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Forms of hip replacements have been used since 1912 and have evolved drastically over the years since originally using bone cement.
Even since the 1990s, the speed of post-operative recovery has accelerated.
Thirty years ago, joint replacement patients were discharged in about a week and used crutches for up to two months. Today, patients are heading home the same day or the next and are walking immediately.
WHAT CAN I EXPECT BEFORE AND AFTER A JOINT REPLACEMENT?
Surgeries are usually performed under regional anesthesia with specific blocks. Newer medications help prevent bleeding, therefore the patient experiences less swelling and pain.
Early movement and mobility are extremely important to recovery. Patients are out of bed as soon as possible after surgery and begin walking immediately post-operation.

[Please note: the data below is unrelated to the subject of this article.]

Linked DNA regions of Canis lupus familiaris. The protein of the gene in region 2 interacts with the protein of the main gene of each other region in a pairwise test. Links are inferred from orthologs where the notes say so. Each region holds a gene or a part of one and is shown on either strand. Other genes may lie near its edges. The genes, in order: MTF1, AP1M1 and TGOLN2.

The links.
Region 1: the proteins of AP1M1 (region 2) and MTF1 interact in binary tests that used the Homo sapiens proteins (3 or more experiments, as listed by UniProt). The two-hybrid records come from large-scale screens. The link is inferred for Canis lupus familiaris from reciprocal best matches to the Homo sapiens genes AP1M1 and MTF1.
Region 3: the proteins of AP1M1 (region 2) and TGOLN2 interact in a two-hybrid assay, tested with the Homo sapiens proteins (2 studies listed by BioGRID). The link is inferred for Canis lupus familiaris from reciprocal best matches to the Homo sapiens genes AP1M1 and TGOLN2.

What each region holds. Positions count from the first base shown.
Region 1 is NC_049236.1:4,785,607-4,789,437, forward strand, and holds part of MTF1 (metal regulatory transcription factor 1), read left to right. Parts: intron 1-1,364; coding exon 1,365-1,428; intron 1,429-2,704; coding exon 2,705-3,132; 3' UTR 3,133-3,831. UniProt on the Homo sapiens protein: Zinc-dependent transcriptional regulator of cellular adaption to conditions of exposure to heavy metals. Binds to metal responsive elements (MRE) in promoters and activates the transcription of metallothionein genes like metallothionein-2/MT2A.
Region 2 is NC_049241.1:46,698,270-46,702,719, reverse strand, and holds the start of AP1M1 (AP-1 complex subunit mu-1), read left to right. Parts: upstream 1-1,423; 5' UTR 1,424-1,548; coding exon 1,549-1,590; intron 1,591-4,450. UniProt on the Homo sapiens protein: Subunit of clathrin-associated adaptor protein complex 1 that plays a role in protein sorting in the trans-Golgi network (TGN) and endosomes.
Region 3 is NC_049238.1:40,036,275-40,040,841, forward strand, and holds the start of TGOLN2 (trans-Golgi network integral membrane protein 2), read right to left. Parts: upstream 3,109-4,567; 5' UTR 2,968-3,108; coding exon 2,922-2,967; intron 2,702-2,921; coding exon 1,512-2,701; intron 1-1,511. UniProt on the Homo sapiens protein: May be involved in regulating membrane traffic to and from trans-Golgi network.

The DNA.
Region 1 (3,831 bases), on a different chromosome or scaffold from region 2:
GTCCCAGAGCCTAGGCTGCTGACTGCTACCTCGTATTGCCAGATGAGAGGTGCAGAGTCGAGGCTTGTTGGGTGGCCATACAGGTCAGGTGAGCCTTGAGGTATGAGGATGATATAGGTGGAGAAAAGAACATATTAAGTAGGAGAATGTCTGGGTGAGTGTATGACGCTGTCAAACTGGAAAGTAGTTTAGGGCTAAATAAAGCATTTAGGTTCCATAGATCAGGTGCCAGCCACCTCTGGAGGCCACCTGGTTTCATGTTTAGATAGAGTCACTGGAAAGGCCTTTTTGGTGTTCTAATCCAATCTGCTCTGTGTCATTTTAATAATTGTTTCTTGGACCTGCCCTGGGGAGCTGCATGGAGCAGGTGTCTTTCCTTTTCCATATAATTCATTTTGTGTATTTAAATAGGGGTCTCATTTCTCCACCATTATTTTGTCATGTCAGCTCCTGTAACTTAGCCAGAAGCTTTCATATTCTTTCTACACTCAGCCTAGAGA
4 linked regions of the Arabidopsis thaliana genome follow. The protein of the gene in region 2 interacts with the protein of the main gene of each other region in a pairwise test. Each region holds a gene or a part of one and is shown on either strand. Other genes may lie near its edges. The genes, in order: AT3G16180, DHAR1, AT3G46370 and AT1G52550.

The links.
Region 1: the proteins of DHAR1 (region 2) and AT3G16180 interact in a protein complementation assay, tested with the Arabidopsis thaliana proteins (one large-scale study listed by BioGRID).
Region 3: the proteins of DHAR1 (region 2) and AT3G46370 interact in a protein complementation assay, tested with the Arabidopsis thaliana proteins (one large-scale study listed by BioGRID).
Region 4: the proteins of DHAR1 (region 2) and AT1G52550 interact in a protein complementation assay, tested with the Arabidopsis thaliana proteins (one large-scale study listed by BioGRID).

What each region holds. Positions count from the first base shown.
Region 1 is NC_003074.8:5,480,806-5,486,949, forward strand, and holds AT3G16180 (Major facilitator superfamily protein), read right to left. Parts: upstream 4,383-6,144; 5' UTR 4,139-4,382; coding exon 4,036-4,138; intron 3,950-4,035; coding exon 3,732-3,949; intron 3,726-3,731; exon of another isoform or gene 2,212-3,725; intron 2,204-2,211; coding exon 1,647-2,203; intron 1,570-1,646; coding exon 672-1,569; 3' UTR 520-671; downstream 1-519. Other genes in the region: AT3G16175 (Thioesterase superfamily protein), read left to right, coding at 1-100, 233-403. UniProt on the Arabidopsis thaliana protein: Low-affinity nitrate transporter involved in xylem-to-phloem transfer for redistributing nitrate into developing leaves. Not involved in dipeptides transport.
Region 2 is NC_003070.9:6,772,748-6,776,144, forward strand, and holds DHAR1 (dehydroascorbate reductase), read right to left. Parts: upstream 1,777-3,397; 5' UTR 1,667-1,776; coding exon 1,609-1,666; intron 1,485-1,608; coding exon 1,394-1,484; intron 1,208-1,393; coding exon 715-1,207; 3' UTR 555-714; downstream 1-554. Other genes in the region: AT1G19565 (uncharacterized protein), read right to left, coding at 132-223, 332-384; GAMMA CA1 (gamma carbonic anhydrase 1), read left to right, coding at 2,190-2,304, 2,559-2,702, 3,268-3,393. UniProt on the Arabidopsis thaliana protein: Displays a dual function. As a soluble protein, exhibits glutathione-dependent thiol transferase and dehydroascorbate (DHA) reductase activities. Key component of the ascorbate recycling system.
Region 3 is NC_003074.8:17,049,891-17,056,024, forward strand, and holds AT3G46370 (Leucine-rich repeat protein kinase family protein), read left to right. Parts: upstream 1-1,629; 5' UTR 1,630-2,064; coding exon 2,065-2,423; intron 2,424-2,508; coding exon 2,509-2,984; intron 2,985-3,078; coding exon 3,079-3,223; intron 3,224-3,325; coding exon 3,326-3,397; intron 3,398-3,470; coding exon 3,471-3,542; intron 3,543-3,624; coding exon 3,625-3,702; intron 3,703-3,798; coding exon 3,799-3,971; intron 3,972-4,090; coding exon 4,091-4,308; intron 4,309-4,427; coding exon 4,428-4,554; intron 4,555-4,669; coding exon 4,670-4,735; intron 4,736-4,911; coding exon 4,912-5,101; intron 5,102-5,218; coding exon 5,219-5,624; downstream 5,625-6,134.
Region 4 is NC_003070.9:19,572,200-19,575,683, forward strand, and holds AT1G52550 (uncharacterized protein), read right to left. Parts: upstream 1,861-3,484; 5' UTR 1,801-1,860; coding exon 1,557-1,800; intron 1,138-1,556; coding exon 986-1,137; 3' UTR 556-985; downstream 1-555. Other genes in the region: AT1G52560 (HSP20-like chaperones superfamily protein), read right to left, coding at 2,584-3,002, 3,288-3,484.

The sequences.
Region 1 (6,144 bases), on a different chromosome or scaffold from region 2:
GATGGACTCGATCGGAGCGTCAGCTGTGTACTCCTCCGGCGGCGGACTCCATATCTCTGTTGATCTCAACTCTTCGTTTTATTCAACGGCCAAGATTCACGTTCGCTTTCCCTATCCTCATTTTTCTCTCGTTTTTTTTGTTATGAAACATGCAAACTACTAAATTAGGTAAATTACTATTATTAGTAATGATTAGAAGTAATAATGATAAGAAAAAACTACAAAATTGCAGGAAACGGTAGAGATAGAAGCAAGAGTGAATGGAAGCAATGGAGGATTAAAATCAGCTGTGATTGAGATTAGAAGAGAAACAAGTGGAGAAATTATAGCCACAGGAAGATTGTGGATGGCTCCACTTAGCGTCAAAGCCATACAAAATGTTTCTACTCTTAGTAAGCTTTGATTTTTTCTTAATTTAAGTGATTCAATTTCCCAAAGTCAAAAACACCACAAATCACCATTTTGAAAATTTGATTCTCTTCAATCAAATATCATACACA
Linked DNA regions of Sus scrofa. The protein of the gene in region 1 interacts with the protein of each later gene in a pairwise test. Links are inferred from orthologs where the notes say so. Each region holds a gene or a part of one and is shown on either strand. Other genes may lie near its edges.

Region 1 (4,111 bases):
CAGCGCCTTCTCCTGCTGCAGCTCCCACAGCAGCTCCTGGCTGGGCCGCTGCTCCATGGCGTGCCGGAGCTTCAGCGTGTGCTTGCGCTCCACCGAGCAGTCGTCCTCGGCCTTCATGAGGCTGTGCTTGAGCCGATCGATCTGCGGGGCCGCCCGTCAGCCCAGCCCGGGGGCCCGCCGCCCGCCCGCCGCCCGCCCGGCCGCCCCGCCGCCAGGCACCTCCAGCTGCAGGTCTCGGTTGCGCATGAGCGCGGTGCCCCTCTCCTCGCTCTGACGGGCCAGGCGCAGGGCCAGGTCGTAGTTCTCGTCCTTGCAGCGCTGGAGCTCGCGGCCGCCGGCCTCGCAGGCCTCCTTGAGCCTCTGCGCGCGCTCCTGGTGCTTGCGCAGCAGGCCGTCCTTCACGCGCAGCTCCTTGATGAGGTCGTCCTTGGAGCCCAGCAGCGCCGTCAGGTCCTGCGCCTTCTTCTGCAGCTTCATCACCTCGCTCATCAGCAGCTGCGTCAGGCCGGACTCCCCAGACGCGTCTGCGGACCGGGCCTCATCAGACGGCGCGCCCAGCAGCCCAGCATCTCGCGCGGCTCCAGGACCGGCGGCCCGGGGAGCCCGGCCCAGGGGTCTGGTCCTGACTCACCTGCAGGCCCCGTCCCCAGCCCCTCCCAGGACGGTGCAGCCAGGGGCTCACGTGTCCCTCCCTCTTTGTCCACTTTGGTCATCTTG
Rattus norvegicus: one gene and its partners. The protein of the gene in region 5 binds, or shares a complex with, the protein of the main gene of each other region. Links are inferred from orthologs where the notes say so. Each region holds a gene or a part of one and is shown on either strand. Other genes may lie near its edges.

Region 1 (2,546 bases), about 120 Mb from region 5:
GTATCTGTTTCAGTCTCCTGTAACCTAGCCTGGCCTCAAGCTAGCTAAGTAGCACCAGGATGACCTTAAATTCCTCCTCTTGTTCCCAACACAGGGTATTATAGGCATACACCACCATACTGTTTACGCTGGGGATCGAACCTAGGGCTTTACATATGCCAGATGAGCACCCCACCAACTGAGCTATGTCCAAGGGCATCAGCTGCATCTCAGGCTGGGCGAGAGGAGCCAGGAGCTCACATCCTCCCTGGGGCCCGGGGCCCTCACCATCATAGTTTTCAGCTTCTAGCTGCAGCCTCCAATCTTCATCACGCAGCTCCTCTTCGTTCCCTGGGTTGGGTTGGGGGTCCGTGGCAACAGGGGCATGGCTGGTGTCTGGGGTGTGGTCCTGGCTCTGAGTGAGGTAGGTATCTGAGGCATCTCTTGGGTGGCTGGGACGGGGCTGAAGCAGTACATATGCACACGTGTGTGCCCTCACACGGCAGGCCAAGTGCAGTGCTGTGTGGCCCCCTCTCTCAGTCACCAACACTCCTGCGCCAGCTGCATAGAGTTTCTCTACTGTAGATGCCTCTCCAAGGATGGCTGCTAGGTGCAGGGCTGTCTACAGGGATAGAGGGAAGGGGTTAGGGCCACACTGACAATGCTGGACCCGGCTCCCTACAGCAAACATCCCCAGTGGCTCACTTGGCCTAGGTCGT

Patient discharge happens that same day or the day after. Family support is an essential part of recovery and studies have shown patients recover faster at home.
WHEN CAN I GET BACK TO MY ACTIVITIES AFTER A JOINT REPLACEMENT?
In the 1990s, patients could expect to be in a brace for the first few days after surgery. This is no longer necessary and walking can begin immediately.
In just a week, it’s possible to be back on a stationary bike as patients work towards recovery. Getting back behind the wheel and driving on your own is possible in three to four weeks with all normal activity typically resuming in just six weeks.
Keep learning – visit our Orthopedic Library for more information.
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